Singing for the Nation: Balladry, naval recruitment and the language of patriotism in eighteenth-century Britain

By James Davey, published February 2017


During the eighteenth century the ballad was one of the most important vehicles of mass communication. The Royal Navy was a consistent and popular subject for ballads and hundreds of songs were published with a distinct naval theme. This article analyses the nature of naval ballads, and investigates their potential political, social and cultural roles. It also studies the language of these ballads, to show how they shaped ideas about the navy, and in turn assess their role in naval recruitment. By considering the social–cultural milieu in which decisions about volunteering took place, it argues that patriotism, duty and identity played an important role in encouraging men to join the navy.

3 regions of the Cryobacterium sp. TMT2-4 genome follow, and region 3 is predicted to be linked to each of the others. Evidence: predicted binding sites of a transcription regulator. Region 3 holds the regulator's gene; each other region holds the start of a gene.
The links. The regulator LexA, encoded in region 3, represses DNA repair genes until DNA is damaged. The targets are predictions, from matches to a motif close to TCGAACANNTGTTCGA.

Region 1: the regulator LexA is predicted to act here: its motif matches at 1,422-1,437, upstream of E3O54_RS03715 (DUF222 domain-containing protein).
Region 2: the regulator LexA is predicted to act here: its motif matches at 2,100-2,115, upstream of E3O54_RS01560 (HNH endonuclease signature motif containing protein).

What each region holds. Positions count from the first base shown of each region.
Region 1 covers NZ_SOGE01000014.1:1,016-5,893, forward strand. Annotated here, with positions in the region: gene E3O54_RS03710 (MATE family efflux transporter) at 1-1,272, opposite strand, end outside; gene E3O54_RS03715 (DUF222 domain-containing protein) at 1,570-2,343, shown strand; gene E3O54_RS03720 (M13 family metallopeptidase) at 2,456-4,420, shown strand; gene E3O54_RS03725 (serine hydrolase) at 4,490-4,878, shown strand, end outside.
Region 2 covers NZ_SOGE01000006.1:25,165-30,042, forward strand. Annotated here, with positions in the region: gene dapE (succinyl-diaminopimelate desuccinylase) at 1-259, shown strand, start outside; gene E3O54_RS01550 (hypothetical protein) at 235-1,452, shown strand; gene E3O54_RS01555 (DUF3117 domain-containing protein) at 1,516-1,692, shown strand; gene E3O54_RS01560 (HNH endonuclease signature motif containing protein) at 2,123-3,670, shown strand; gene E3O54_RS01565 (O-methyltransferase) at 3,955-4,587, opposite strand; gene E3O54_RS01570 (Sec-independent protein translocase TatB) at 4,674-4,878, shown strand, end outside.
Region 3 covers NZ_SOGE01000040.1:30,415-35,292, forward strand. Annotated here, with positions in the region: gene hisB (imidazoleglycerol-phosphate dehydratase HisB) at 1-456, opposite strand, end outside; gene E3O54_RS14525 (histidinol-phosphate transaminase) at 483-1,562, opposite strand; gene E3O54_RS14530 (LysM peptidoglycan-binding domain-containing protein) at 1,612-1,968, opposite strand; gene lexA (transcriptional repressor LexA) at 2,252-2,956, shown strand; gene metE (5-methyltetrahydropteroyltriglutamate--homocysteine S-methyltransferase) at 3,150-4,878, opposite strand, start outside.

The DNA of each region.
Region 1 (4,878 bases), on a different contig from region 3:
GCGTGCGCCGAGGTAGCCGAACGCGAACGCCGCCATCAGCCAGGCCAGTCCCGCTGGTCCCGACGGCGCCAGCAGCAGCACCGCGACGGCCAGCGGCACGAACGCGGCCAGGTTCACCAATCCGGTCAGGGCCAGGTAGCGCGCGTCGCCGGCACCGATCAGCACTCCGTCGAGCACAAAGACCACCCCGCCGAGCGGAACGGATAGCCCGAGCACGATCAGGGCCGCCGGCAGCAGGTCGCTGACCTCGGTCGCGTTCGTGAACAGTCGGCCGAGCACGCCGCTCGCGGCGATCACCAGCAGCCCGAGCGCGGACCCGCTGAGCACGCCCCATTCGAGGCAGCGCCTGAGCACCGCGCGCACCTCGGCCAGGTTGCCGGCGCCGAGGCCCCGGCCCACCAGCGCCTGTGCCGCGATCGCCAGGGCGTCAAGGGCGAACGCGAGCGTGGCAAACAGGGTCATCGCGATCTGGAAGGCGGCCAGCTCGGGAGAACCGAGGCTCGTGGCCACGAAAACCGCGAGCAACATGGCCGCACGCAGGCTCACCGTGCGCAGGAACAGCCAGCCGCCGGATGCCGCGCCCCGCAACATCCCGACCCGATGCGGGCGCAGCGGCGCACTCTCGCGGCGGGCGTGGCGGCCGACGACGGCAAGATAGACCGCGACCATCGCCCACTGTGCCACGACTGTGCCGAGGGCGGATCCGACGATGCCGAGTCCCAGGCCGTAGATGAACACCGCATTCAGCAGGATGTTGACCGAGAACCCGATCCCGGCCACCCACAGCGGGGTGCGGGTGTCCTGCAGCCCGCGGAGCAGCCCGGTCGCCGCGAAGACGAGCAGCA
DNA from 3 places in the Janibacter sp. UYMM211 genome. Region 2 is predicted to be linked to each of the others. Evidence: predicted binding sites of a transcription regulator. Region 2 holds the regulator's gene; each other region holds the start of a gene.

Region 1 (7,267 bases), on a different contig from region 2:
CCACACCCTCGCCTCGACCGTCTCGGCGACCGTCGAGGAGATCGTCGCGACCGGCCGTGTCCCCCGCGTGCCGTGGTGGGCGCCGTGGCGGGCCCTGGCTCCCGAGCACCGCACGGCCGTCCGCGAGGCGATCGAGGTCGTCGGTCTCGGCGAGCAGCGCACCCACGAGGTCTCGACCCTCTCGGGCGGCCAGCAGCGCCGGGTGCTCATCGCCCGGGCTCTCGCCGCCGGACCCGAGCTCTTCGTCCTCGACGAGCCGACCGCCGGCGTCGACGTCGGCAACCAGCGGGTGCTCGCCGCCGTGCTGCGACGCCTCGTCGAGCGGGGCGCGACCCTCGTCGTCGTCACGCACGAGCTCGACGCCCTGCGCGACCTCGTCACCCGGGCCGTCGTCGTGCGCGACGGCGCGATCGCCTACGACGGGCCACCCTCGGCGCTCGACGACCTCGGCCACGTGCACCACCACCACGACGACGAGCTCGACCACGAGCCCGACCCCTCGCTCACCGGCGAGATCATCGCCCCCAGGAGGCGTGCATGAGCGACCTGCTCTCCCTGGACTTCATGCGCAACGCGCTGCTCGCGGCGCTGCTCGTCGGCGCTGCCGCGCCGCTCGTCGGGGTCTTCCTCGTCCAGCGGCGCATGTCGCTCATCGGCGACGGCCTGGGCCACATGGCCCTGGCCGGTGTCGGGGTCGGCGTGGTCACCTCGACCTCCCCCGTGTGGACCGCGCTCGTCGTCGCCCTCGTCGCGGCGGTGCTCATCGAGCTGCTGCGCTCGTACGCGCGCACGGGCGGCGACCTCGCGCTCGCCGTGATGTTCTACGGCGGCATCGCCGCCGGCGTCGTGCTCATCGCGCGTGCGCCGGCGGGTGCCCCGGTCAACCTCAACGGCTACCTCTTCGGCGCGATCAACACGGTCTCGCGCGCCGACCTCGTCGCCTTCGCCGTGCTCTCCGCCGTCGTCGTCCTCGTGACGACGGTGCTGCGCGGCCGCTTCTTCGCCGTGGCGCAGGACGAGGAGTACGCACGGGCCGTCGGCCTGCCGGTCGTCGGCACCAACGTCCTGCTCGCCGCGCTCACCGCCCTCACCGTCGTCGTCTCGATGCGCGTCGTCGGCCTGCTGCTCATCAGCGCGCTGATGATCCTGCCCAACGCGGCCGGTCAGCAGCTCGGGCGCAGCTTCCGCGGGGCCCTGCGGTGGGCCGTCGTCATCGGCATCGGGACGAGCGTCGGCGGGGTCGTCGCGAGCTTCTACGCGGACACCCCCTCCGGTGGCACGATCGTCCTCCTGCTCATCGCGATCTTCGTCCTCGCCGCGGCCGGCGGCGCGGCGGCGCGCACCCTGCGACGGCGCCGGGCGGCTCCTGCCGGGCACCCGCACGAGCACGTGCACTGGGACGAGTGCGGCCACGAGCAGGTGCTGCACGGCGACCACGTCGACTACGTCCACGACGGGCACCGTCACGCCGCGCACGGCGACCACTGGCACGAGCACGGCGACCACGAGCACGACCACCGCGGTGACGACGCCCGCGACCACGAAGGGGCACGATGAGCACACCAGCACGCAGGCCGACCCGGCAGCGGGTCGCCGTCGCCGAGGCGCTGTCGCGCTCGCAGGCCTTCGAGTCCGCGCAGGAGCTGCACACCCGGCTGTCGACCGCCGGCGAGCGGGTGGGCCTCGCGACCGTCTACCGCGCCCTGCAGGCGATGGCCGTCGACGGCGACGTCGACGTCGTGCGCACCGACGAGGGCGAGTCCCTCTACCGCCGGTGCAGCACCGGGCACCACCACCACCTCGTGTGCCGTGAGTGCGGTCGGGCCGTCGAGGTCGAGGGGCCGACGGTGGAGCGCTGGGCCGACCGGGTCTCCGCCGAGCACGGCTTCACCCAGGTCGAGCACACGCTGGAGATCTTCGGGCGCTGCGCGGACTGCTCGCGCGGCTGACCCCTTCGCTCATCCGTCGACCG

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Filed under: Other (Eighteenth C) | Other (location)
Subjects include: Art & Music

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